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Volume 10, Number 6—June 2004

Historical Review

Emerging Issues in Infective Endocarditis

Beverley C. Millar* and John E. Moore*Comments to Author 
Author affiliations: *Belfast City Hospital, Belfast, Northern Ireland, United Kingdom

Main Article

Table 1

Original Duke criteria for the diagnosis and classification of infective endocarditisa

Major criteria Minor criteria Diagnosis
1. Positive blood culture
i) Typical organism in >2 blood cultures in the absence of a primary focus (Staphylococcus aureus, enterococci, viridans streptococci, Strep. bovis, HACEK
ii) Persistently positive blood culture drawn more than 12 h apart or all ¾ drawn at least 1 h apart between first and last
1. Predisposition
Heart condition
Drug abuse
1. Definite
2 Major
1 Major and 3 minor
5 Minor
pathologic/histologic findings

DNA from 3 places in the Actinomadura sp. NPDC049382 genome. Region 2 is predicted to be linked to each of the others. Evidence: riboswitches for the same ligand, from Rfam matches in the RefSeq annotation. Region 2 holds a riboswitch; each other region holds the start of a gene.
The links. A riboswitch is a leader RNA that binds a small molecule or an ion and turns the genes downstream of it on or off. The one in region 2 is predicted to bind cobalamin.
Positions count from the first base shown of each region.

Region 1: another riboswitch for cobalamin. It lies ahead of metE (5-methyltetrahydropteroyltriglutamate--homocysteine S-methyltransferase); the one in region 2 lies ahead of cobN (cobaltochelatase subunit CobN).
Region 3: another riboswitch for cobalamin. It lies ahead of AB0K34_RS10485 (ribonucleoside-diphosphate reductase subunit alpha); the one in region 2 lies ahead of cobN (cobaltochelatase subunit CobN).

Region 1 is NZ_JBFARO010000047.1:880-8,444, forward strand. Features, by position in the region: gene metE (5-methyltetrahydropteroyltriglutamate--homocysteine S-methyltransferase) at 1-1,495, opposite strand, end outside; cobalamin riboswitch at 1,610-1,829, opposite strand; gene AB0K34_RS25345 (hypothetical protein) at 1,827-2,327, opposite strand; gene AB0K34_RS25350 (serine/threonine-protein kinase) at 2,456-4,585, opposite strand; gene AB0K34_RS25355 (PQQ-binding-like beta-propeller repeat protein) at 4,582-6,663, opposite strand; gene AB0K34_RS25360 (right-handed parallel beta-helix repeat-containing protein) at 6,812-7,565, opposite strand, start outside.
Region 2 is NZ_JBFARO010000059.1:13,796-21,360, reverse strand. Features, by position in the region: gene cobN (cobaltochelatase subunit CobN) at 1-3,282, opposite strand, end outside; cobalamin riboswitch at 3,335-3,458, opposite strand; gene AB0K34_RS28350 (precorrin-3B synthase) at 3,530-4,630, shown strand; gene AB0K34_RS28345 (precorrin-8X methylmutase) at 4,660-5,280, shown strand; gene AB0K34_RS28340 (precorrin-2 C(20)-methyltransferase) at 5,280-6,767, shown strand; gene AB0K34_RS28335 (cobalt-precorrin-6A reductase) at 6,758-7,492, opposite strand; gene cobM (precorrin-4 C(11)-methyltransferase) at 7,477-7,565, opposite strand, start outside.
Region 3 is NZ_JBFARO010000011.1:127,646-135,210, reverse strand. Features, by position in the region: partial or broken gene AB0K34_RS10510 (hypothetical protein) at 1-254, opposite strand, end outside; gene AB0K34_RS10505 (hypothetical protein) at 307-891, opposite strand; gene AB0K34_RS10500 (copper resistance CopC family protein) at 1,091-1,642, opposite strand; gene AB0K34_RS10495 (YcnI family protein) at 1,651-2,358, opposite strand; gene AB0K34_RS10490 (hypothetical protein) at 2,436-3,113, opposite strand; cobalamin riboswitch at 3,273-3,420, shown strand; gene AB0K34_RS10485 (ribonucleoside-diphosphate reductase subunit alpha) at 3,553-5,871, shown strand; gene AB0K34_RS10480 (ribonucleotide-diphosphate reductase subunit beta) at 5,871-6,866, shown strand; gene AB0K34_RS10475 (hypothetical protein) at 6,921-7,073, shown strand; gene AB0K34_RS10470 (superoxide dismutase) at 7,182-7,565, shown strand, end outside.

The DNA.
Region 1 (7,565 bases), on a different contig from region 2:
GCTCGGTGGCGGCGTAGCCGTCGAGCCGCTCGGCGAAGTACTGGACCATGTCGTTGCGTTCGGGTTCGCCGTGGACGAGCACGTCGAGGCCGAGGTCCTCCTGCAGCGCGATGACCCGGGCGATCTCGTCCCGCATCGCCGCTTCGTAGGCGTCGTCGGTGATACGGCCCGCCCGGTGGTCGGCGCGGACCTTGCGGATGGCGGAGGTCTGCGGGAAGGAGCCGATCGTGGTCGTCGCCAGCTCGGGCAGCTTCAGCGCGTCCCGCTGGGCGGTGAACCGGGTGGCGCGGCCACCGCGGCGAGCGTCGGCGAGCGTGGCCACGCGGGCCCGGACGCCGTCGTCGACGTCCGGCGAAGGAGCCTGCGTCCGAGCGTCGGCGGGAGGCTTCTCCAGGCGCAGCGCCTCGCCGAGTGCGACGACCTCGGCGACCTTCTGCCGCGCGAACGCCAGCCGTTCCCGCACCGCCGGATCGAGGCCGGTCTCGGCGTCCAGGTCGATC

2. Evidence of endocardial involvement
i) Positive echocardiogram (TOE)
Oscillating intracardiac mass on valve, implanted material or supporting structures in path of regurgitant jets
New partial dehiscence of prosthetic valve
ii) New valvular regurgitation
2. Fever
2. Possible
Findings fell short of the definite but not rejected categories

3. Vascular phenomena
Major arterial emboli
Janeway lesions
Septic pulmonary infarcts
3. Rejected
Alternate diagnosis
Resolution of the infection with antibiotic therapy for <4 days
No pathologic evidence after antibiotic therapy

4. Immunologic phenomena
Osler’s nodes
Roth spots
Rheumatoid factor

5. Microbiologic evidence
Positive blood culture not meeting major criteria
Positive serology

6. Endocardiographic evidence
Consistent with infective endocarditis but not meeting the major criteria

aSource: (6); HACEK, Haemophilus aphrophilus, Actinobacillus actinomycetemcomitans, Cardiobacterium hominis, Eikenella corrodens, Kingella kingae) group, Bartonella spp., and Coxiella burnetii; TOE, transesophageal echocardiogram.

Main Article